I got where I am today by not giving up. I’ve been faced with rejection more times than I can count, and it can do some serious damage to your self-esteem. Sometimes it’s not getting that next big job or simply reading harsh criticism from a viewer. It’s important to be aware of your emotions, but not controlled by them. Let it sting at first, but don’t let that feeling linger. Being resilient often pushes you on to something better. Just be patient.

Let’s say your best friend was visiting the area and you wanted to show them the best time ever. Where would you take them? Give us a little itinerary – say it was a week long trip, where would you eat, drink, visit, hang out, etc.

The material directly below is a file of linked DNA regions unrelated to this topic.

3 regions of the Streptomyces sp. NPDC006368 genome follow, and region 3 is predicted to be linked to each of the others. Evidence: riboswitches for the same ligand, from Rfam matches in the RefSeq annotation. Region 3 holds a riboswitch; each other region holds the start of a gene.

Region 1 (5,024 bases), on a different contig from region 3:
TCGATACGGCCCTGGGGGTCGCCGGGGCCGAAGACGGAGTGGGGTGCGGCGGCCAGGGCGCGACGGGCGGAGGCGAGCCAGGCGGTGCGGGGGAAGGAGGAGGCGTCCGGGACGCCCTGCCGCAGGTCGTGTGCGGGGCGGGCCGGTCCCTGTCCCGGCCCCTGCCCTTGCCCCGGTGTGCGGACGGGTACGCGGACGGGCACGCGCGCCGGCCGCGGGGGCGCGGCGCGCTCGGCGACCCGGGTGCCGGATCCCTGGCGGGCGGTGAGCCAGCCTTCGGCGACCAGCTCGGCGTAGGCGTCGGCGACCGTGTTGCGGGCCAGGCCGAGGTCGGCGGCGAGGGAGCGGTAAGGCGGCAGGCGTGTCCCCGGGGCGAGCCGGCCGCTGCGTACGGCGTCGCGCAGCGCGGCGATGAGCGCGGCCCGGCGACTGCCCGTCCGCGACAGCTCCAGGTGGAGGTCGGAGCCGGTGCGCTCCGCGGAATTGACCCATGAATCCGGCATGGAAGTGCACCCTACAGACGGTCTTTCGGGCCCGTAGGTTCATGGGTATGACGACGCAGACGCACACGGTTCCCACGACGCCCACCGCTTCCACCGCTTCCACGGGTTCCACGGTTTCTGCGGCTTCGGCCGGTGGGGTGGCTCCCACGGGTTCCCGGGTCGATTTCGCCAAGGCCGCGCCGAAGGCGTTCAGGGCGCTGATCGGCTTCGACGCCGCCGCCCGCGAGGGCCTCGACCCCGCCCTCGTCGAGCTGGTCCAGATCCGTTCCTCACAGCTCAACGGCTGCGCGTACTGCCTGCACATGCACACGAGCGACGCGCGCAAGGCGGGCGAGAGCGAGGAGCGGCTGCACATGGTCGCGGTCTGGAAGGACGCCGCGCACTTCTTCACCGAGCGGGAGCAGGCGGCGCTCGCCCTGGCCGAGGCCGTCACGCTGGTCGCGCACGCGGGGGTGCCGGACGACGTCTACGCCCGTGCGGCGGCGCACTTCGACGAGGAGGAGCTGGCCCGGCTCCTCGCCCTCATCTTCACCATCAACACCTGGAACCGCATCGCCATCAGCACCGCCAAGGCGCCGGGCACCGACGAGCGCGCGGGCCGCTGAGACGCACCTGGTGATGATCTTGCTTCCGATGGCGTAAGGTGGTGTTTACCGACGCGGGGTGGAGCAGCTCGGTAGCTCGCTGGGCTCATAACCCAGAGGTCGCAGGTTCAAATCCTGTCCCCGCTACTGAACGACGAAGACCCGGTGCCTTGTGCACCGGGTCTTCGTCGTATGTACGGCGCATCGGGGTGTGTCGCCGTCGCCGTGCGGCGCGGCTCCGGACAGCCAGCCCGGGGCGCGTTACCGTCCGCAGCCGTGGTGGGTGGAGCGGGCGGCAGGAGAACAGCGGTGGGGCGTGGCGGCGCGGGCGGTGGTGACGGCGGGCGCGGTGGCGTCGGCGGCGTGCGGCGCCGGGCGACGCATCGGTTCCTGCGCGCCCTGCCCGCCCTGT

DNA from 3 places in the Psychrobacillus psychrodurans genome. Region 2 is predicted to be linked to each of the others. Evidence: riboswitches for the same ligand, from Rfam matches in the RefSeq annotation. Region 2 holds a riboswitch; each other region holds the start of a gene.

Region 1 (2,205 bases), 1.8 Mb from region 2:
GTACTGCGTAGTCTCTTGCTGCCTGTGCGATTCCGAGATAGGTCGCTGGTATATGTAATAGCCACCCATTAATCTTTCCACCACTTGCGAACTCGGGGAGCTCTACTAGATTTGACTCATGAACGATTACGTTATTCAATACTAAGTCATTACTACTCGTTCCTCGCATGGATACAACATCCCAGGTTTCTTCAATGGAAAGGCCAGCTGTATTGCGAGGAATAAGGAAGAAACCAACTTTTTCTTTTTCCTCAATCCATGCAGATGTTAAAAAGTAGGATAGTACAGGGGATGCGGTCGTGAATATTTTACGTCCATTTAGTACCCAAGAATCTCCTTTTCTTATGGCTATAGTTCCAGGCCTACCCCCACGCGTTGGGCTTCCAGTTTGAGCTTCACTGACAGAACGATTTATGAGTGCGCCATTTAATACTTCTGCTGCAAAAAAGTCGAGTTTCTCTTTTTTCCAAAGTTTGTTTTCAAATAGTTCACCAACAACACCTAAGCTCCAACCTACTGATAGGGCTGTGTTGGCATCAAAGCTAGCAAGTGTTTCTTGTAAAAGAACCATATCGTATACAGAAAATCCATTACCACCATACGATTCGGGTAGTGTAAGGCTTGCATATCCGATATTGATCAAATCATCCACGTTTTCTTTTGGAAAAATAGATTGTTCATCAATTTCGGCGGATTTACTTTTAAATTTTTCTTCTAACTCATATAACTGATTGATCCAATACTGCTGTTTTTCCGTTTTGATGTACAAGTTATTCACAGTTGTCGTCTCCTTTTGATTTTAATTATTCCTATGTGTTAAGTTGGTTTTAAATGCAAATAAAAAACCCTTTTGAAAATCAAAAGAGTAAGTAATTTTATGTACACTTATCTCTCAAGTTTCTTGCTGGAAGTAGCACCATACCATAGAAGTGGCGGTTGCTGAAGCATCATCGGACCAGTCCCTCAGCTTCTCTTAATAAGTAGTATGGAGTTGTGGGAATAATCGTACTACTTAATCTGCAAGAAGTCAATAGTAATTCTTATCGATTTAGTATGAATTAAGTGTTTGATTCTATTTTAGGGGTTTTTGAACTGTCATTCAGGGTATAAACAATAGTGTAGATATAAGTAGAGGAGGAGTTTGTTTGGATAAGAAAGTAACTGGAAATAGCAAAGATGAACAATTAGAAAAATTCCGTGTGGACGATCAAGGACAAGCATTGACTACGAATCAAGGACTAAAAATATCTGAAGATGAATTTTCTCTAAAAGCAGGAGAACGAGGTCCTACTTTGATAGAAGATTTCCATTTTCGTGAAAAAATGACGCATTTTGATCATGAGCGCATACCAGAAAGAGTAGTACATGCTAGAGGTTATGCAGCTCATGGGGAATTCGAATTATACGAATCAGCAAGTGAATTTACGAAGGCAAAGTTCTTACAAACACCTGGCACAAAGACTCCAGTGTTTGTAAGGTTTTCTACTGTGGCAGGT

There is a whole world of fish tacos that I never knew existed until I moved to San Diego. Any trip to America’s Finest City would not be complete without them.

Best All Around: Oscar’s Mexican Seafood: highly recommend the taco especial and mixed ceviche

Best ambiance: Duke’s in La Jolla: go during sunset for full effect

Activities: Check out the seals in La Jolla Cove. They’re smelly but they’re cute. Stroll through the streets of Little Italy and stop for some pizza and gelato

Hike along the cliffsides of Torrey Pines

Paddle board around Mission Bay – get rentals from Mission Bay Aquatic Center

Rent bikes and ride along the trail in Coronado.

Check out the iconic Hotel del Coronado for lunch on their sun deck with gorgeous views of the ocean

Shop at my favorite San Diego boutique, Bobbi Rocco

Have a drink on the rooftop bar at Mister A’s. Another one to check out at sunset. In between adventures, turn on the TV and check me out on ABC 10News!